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Multidisciplinary Studies with Early Education & Care Concentration

  • Credits: 120
  • Degree:
    Bachelor of Arts

Program Description

The baccalaureate program in multidisciplinary studies at Cambridge College is a flexible option for students who are attending college for the first time or returning after years away.

 

The program develops academic and workplace skills for success and knowledge across a variety of academic fields. Students concentrating in Early Education and Care learn to provide developmentally appropriate instruction and other services for young children in public and private institutions and agencies, including day care centers, pre-schools and family child care homes.

Program Outcomes:

Specific learning outcomes of the Multidisciplinary Studies degree with the Early Education & Care concentration include:

  • Critical Thinking, Logic, and Analysis
  • Mathematics and Quantitative Reasoning
  • Written and Oral Communication
  • Information Literacy and Computer Sciences
  • Understanding of the scope and relevance of the arts and humanities throughout history and within contemporary society
  • Integration of Scientific Thought and Analysis 
  • Understanding of intercultural and intra-cultural concepts within the social sciences
  • Fundamental theories and practices in early education and care
  • Integrated language arts and reading in early childhood education
  • Developing curriculum for young children
  • Creating effective learning environments in early education classrooms
  • Childhood growth and development
  • Observing and recording techniques in early education classroom settings
  • The successful inclusion classroom

Careers and Further Study:

Students will acquire a vocabulary in concepts and methods of critical thinking and will gain the skills necessary to navigate and manage complex systems, obtain fulfilling employment, and compete in the working world. Students will develop persuasive oral communication and writing skills and be prepared to utilize them in their employment and graduate study. With these transferrable skills and broad-based knowledge, our graduates will be equipped to take on new and unforeseen challenges in this fast-paced and quickly changing world.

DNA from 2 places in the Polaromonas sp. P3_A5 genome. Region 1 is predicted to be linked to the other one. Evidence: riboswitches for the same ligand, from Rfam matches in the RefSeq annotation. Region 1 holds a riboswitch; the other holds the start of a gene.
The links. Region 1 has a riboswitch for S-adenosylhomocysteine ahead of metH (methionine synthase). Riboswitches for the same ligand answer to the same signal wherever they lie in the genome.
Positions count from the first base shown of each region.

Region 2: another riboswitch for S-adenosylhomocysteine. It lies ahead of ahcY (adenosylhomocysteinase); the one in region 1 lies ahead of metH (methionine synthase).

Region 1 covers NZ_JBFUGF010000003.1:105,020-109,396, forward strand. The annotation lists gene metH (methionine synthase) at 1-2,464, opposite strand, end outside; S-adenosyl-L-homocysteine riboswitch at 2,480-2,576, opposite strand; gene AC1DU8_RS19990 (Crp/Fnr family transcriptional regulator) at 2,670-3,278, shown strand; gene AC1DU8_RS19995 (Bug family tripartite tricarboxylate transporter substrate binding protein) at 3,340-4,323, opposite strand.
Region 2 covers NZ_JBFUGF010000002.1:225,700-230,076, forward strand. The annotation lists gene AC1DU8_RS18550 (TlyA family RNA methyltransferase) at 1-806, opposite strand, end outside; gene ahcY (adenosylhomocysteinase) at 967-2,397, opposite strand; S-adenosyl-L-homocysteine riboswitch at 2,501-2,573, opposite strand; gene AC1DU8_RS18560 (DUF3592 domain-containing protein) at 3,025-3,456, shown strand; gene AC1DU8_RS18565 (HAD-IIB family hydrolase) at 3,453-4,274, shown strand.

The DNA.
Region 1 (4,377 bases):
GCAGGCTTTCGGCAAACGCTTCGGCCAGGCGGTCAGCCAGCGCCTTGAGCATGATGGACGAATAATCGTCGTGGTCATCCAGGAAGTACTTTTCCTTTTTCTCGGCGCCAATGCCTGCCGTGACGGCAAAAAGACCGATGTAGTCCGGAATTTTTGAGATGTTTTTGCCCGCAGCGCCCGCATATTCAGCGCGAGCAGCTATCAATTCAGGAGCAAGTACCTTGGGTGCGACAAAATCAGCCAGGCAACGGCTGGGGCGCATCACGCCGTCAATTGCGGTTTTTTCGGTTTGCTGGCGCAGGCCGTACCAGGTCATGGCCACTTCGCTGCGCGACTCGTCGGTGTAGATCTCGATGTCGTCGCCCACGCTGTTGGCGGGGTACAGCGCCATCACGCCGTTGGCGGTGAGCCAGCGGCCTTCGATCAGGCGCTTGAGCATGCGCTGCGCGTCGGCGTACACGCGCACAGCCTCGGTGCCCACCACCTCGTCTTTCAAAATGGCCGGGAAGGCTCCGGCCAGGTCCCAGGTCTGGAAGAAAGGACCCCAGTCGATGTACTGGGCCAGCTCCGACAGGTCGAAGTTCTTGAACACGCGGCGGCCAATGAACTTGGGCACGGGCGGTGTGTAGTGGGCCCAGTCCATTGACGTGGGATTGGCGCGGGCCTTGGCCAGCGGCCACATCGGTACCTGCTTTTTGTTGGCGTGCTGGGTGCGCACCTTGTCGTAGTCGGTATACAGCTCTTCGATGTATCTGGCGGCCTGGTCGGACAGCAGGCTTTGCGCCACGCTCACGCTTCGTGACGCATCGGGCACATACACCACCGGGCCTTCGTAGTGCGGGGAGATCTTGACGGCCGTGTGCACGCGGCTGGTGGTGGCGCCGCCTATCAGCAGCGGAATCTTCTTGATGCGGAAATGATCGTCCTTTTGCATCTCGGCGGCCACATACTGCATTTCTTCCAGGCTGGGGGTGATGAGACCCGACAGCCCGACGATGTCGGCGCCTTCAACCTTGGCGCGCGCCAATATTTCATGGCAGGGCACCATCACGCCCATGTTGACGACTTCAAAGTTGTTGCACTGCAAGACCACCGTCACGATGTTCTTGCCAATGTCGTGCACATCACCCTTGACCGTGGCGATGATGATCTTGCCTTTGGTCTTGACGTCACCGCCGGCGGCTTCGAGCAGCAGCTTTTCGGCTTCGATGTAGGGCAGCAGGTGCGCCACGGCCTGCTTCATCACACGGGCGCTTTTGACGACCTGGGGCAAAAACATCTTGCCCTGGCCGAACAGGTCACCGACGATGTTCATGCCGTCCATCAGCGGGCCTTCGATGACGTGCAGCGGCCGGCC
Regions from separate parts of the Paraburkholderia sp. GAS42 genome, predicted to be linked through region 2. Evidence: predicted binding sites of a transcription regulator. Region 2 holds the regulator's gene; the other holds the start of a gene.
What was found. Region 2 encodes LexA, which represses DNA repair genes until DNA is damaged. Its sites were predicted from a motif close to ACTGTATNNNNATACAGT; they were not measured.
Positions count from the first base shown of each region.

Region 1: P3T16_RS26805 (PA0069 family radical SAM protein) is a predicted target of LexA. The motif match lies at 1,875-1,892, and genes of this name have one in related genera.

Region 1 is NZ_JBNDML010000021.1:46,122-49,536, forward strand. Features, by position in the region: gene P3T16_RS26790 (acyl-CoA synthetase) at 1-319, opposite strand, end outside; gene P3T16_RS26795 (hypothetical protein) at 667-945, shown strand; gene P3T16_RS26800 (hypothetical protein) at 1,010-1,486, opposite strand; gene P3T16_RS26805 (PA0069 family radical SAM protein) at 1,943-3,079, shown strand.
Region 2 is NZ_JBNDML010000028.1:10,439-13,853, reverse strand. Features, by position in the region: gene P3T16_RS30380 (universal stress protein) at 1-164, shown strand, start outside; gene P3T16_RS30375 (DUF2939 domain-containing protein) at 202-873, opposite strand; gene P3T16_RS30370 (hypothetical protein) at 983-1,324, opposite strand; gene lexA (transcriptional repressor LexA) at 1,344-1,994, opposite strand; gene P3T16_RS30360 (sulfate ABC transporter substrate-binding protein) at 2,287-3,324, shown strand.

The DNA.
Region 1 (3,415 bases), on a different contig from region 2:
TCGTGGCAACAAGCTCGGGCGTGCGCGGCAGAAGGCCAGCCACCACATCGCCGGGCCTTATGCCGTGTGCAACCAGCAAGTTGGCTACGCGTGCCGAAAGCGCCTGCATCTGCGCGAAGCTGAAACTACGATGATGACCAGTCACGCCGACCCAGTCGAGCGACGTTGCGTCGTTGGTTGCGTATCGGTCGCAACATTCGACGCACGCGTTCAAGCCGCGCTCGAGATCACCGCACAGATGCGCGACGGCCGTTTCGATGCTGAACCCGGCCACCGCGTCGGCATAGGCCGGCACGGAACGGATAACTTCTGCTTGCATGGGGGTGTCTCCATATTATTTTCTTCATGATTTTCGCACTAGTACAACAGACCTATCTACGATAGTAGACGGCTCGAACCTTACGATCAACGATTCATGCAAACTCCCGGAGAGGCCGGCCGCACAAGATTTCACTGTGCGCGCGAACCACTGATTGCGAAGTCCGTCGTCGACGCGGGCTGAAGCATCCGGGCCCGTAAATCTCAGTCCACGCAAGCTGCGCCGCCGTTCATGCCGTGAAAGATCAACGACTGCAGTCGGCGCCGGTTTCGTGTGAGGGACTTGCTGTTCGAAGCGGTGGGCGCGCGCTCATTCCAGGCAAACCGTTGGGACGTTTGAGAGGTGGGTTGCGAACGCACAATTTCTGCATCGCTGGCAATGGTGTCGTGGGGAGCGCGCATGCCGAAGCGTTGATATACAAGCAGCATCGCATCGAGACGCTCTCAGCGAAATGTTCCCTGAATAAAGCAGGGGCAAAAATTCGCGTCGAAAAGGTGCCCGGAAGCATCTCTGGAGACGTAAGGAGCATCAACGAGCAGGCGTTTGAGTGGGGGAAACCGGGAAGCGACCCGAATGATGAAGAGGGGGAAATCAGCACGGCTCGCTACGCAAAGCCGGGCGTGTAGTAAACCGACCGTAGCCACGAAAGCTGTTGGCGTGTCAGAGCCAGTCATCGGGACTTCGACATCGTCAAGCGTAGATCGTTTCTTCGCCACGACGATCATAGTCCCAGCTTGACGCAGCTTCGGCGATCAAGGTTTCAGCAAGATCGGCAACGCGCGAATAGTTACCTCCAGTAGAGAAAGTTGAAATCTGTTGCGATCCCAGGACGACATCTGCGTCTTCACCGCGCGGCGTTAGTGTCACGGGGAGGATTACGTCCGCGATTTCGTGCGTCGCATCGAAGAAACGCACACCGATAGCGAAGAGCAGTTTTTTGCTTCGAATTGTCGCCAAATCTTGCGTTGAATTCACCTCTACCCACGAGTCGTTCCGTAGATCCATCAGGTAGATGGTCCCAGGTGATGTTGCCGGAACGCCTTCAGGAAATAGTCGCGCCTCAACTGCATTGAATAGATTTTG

Our graduates go on to a wide variety of careers, often working in schools, community organizations and services, government agencies, and businesses. Many go on to graduate study in fields ranging from education, to law, to business management.

Early Education and Care prepares students for entering early education and care careers in both the private and public sectors.  Graduates are further prepared for entering graduate work in the fields of education, child development, and child psychology.

Curriculum


General Education - required courses
21
Credits

WRT101-102 and MAT101-102 may by waived if equivalent courses have been accepted in transfer. Credits will be replaced with open electives. WRT201 required if both WRT101-102 are waived; not required for students completing WRT101-102 at Cambridge. WRT090 and MAT100 required if assessment indicates need.

Principles and Processes of Adult Learning
LRN 175 3 credit(s)
Students explore theories of adult learning. They clarify the fit between their academic program and their learning and career needs, and see how their prior learning fits in. They assess their academic skills of critical thinking, mathematics, writing, and computer literacy. Students become independent learners who can effectively manage the structures, processes and expectations of undergraduate education.
College Writing I
WRT 101 3 credit(s)
Through challenging readings, class discussion, small group col­laboration, and different forms of writing, students learn the skills and process of “thinking on paper.” They learn to construct an argument or discussion that supports a clear thesis and present it effectively in a well-organized essay that observes the conventions of written English. They write academic papers that analyze and synthesize the issues suggested in two or more readings. Critical reading, critical thinking, research skills, and forms of documentation are also introduced.